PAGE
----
I think I must have told him my name was Juliette, with four syllables, you said, to go with violette. I envisaged the violet air that presages snow, the dark campaniles of a city beginning to blur a malfunctioning violet neon pharmacy sign jittering away all night through the dimity curtains. Near
Born in Belfast, Northern Ireland, on October 9, 1948, Ciaran Carson learned English while playing in the streets. He attended Queen's University, Belfast not long after Seamus Heaney, Michael Longley, and Derek Mahon, and received his degree in English.
Carson has published several collections of poetry. His U.S. publications include Belfast Confetti (1989), First Language (1994), Opera Et Cetera (1996), The Alexandrine Plan (1998), The Twelfth of Never (1998), Breaking News (2003), The Midnight Court (2006), For All We Know (2008), and the recent On the Night Watch (2010), all published by Wake Forest University Press.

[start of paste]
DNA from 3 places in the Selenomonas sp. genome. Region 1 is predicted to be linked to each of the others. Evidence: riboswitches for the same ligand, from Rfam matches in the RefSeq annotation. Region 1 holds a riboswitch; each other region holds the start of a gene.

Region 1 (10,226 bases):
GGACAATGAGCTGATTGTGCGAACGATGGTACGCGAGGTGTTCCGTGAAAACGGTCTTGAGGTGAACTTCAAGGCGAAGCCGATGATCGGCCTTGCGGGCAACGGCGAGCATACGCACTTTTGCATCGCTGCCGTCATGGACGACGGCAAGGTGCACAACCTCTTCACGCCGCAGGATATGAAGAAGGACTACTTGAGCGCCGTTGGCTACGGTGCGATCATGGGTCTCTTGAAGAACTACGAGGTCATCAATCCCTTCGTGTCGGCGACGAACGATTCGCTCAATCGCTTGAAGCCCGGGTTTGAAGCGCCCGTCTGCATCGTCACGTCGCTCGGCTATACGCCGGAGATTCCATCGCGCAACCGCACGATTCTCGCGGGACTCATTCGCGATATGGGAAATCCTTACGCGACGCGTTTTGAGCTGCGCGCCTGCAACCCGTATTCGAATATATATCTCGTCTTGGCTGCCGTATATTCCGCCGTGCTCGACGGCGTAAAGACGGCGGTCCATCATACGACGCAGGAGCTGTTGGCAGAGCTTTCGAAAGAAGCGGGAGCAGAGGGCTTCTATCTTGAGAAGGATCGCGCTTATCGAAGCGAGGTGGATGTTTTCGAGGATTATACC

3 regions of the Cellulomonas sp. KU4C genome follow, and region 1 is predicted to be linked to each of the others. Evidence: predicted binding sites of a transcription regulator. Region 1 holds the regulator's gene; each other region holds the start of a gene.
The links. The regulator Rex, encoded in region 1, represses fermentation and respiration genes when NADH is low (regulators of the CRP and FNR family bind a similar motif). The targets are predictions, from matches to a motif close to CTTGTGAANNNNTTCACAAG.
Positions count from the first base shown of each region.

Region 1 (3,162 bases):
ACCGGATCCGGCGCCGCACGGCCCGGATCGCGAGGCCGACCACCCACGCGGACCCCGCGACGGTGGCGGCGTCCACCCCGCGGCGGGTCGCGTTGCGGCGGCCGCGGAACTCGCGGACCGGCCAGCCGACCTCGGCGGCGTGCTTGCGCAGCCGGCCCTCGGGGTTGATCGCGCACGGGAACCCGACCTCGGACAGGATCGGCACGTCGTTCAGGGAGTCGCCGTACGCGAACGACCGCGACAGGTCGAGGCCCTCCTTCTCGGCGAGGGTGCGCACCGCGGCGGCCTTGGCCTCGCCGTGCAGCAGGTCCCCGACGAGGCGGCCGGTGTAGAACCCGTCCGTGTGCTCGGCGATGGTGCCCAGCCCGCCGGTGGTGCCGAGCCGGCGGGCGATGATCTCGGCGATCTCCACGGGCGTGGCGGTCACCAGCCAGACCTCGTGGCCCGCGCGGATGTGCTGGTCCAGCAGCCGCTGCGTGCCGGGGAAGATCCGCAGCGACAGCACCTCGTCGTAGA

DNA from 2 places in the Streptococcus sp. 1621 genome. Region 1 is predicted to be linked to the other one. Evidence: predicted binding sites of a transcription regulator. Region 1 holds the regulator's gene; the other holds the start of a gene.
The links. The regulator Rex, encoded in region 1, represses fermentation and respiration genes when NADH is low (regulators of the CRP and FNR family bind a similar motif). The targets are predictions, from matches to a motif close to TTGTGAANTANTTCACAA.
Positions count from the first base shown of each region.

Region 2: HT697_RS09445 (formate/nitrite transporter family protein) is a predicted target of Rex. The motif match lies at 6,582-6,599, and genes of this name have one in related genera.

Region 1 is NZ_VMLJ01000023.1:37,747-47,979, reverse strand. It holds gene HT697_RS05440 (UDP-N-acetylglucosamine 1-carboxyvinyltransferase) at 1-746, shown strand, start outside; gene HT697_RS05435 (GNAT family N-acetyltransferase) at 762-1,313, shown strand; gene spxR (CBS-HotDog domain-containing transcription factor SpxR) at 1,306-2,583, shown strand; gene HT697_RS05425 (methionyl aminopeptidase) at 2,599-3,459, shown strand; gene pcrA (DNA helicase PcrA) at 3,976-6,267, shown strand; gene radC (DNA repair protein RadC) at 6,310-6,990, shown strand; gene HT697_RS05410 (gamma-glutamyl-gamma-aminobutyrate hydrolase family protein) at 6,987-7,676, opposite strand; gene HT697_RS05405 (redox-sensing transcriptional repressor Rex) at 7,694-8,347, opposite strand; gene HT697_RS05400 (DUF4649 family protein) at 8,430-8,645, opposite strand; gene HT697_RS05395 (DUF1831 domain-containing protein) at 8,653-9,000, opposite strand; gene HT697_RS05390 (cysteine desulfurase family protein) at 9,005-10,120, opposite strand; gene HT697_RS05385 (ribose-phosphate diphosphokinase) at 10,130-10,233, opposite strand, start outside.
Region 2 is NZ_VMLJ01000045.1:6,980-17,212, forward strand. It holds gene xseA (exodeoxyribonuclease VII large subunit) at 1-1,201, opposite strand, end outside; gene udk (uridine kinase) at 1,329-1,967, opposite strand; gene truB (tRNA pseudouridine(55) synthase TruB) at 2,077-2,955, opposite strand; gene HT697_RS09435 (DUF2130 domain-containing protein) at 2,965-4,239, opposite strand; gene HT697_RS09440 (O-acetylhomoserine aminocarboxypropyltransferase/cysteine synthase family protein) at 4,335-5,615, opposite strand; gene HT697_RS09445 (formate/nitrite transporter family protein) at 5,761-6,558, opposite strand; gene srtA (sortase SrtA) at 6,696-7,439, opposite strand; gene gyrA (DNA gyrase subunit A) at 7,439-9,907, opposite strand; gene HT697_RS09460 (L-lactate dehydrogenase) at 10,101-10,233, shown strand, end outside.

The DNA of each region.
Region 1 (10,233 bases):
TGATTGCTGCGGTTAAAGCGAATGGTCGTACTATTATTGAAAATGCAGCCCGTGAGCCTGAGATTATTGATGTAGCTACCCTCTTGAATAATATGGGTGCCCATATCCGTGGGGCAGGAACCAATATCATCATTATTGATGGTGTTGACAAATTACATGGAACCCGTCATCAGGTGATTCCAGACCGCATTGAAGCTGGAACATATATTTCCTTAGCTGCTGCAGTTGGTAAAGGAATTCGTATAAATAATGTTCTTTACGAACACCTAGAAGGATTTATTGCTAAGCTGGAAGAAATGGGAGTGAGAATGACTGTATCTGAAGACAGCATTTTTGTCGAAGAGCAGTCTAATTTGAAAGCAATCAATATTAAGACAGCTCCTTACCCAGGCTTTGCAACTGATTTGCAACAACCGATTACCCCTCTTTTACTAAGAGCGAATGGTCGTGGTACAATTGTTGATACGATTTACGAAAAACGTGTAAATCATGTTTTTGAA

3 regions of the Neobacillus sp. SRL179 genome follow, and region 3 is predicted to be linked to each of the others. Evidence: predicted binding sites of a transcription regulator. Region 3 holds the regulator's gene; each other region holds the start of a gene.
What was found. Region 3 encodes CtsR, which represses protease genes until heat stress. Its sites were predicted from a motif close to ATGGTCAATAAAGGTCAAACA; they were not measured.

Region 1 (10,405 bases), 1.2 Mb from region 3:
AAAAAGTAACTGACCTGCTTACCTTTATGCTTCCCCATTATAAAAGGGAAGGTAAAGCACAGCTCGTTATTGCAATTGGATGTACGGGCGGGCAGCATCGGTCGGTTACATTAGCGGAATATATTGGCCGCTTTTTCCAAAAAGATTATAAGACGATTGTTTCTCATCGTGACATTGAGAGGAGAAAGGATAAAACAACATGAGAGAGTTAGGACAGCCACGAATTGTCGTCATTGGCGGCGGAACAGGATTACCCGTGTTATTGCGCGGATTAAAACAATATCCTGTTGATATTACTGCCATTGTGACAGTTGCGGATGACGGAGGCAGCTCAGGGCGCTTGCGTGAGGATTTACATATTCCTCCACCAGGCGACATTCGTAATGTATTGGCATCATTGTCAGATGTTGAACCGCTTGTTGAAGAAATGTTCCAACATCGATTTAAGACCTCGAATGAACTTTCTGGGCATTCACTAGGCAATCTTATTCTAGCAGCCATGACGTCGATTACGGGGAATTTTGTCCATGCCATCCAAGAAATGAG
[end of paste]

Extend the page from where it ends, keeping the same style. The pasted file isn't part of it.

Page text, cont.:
In addition, Carson has written four books of prose: Last Night's Fun, The Star Factory, Fishing for Amber: A Long Story, and Shamrock Tea, a novel, which was longlisted for the Booker Prize. Carson has also been recognized for his work in translation. His translation of Dante's Inferno (2002) was awarded the Oxford Weidenfeld Translation Prize, and, in 2003, he was made an honorary member of the Irish Translators' and Interpreters' Association.
Carson has received several awards including the Alice Hunt Bartlett Award, the T.S. Eliot Prize, the Irish Times Irish Literature Prize for Poetry, the Forward Poetry Prize and a Cholmondeley Award.
Since 1998, he has been a professor of English at Queen's University. He founded the Seamus Heaney Centre for Poetry at the University in 2003.